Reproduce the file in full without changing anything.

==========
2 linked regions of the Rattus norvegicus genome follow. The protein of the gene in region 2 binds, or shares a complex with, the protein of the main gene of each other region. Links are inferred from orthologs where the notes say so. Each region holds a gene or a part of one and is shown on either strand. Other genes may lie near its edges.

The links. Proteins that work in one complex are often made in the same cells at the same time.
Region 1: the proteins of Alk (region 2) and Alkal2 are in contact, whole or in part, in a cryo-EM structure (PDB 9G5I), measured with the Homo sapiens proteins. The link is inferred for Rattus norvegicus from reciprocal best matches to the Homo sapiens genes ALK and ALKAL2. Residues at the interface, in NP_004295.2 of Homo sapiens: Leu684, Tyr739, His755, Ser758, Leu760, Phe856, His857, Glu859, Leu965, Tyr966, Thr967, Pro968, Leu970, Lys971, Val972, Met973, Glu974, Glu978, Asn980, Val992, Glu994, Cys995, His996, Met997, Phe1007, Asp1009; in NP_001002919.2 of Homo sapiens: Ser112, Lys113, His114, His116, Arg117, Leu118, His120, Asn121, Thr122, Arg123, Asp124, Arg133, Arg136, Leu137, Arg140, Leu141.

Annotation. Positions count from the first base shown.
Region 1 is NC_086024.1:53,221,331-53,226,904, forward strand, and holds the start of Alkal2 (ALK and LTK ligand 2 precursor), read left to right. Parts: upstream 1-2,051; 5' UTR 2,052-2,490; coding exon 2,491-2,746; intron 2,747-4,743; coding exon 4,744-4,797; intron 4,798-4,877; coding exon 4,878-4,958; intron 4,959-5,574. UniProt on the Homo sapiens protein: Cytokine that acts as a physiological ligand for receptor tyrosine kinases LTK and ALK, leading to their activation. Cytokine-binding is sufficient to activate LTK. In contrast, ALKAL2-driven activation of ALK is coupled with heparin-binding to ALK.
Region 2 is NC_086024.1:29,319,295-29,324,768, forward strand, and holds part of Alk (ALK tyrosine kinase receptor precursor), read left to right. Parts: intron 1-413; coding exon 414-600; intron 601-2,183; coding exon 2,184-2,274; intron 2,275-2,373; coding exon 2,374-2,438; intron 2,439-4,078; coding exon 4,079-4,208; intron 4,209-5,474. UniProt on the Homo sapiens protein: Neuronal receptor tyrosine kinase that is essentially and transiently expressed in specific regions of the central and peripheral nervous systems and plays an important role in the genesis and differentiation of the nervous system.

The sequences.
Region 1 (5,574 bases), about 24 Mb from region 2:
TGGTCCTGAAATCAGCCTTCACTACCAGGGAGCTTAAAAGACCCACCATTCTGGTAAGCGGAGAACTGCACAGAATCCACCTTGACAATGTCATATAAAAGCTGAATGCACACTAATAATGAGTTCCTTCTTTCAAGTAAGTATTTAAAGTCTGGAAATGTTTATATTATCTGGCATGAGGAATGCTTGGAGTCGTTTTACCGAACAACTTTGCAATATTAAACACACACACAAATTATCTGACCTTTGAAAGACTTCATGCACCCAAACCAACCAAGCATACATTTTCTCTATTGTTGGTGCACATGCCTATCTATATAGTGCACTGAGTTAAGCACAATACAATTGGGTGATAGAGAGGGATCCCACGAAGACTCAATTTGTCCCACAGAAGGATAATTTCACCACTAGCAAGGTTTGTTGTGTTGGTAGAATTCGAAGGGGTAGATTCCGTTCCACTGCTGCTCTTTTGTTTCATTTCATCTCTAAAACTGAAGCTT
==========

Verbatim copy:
2 linked regions of the Rattus norvegicus genome follow. The protein of the gene in region 2 binds, or shares a complex with, the protein of the main gene of each other region. Links are inferred from orthologs where the notes say so. Each region holds a gene or a part of one and is shown on either strand. Other genes may lie near its edges.

The links. Proteins that work in one complex are often made in the same cells at the same time.
Region 1: the proteins of Alk (region 2) and Alkal2 are in contact, whole or in part, in a cryo-EM structure (PDB 9G5I), measured with the Homo sapiens proteins. The link is inferred for Rattus norvegicus from reciprocal best matches to the Homo sapiens genes ALK and ALKAL2. Residues at the interface, in NP_004295.2 of Homo sapiens: Leu684, Tyr739, His755, Ser758, Leu760, Phe856, His857, Glu859, Leu965, Tyr966, Thr967, Pro968, Leu970, Lys971, Val972, Met973, Glu974, Glu978, Asn980, Val992, Glu994, Cys995, His996, Met997, Phe1007, Asp1009; in NP_001002919.2 of Homo sapiens: Ser112, Lys113, His114, His116, Arg117, Leu118, His120, Asn121, Thr122, Arg123, Asp124, Arg133, Arg136, Leu137, Arg140, Leu141.

Annotation. Positions count from the first base shown.
Region 1 is NC_086024.1:53,221,331-53,226,904, forward strand, and holds the start of Alkal2 (ALK and LTK ligand 2 precursor), read left to right. Parts: upstream 1-2,051; 5' UTR 2,052-2,490; coding exon 2,491-2,746; intron 2,747-4,743; coding exon 4,744-4,797; intron 4,798-4,877; coding exon 4,878-4,958; intron 4,959-5,574. UniProt on the Homo sapiens protein: Cytokine that acts as a physiological ligand for receptor tyrosine kinases LTK and ALK, leading to their activation. Cytokine-binding is sufficient to activate LTK. In contrast, ALKAL2-driven activation of ALK is coupled with heparin-binding to ALK.
Region 2 is NC_086024.1:29,319,295-29,324,768, forward strand, and holds part of Alk (ALK tyrosine kinase receptor precursor), read left to right. Parts: intron 1-413; coding exon 414-600; intron 601-2,183; coding exon 2,184-2,274; intron 2,275-2,373; coding exon 2,374-2,438; intron 2,439-4,078; coding exon 4,079-4,208; intron 4,209-5,474. UniProt on the Homo sapiens protein: Neuronal receptor tyrosine kinase that is essentially and transiently expressed in specific regions of the central and peripheral nervous systems and plays an important role in the genesis and differentiation of the nervous system.

The sequences.
Region 1 (5,574 bases), about 24 Mb from region 2:
TGGTCCTGAAATCAGCCTTCACTACCAGGGAGCTTAAAAGACCCACCATTCTGGTAAGCGGAGAACTGCACAGAATCCACCTTGACAATGTCATATAAAAGCTGAATGCACACTAATAATGAGTTCCTTCTTTCAAGTAAGTATTTAAAGTCTGGAAATGTTTATATTATCTGGCATGAGGAATGCTTGGAGTCGTTTTACCGAACAACTTTGCAATATTAAACACACACACAAATTATCTGACCTTTGAAAGACTTCATGCACCCAAACCAACCAAGCATACATTTTCTCTATTGTTGGTGCACATGCCTATCTATATAGTGCACTGAGTTAAGCACAATACAATTGGGTGATAGAGAGGGATCCCACGAAGACTCAATTTGTCCCACAGAAGGATAATTTCACCACTAGCAAGGTTTGTTGTGTTGGTAGAATTCGAAGGGGTAGATTCCGTTCCACTGCTGCTCTTTTGTTTCATTTCATCTCTAAAACTGAAGCTT